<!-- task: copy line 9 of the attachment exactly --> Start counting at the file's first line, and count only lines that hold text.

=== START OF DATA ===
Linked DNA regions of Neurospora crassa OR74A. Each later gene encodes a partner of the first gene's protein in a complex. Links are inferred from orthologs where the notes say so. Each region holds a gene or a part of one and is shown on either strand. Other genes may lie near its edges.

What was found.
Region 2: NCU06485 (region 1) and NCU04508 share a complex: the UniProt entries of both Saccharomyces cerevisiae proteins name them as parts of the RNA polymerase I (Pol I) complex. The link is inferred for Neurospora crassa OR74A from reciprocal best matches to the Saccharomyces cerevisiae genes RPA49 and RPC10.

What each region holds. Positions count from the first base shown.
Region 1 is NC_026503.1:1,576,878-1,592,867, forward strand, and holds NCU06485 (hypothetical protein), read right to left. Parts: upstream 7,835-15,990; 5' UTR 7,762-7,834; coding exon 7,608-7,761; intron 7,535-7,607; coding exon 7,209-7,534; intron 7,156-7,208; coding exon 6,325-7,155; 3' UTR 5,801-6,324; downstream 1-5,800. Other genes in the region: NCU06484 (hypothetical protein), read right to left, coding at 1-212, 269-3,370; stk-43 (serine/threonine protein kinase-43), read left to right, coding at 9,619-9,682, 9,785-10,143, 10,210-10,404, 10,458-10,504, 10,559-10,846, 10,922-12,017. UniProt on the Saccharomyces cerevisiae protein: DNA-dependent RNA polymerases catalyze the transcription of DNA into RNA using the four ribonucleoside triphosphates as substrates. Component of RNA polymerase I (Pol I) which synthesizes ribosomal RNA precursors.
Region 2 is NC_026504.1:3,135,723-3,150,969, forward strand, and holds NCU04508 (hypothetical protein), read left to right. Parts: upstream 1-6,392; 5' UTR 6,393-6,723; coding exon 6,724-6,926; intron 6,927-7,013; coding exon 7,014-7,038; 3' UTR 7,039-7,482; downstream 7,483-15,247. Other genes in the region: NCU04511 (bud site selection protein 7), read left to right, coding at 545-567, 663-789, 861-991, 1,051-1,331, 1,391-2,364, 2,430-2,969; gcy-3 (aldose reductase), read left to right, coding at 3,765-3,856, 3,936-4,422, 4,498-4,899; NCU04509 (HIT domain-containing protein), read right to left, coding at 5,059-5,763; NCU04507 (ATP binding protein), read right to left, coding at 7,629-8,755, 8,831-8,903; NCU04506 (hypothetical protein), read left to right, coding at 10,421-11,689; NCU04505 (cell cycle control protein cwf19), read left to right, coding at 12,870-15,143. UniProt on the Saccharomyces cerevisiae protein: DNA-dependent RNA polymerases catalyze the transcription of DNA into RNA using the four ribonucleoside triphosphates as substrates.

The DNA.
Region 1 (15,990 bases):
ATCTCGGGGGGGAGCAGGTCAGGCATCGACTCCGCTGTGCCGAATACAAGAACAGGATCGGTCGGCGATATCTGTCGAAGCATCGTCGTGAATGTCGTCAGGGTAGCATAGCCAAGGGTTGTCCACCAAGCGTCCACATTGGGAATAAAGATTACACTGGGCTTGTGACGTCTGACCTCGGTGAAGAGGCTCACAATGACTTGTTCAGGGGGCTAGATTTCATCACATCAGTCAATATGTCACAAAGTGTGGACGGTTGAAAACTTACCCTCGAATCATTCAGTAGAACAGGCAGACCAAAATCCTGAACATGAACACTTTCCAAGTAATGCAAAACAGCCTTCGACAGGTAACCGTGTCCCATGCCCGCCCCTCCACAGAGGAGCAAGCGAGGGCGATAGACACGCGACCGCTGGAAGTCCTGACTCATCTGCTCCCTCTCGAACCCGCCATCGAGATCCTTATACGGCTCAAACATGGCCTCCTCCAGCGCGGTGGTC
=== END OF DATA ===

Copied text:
ATCTCGGGGGGGAGCAGGTCAGGCATCGACTCCGCTGTGCCGAATACAAGAACAGGATCGGTCGGCGATATCTGTCGAAGCATCGTCGTGAATGTCGTCAGGGTAGCATAGCCAAGGGTTGTCCACCAAGCGTCCACATTGGGAATAAAGATTACACTGGGCTTGTGACGTCTGACCTCGGTGAAGAGGCTCACAATGACTTGTTCAGGGGGCTAGATTTCATCACATCAGTCAATATGTCACAAAGTGTGGACGGTTGAAAACTTACCCTCGAATCATTCAGTAGAACAGGCAGACCAAAATCCTGAACATGAACACTTTCCAAGTAATGCAAAACAGCCTTCGACAGGTAACCGTGTCCCATGCCCGCCCCTCCACAGAGGAGCAAGCGAGGGCGATAGACACGCGACCGCTGGAAGTCCTGACTCATCTGCTCCCTCTCGAACCCGCCATCGAGATCCTTATACGGCTCAAACATGGCCTCCTCCAGCGCGGTGGTC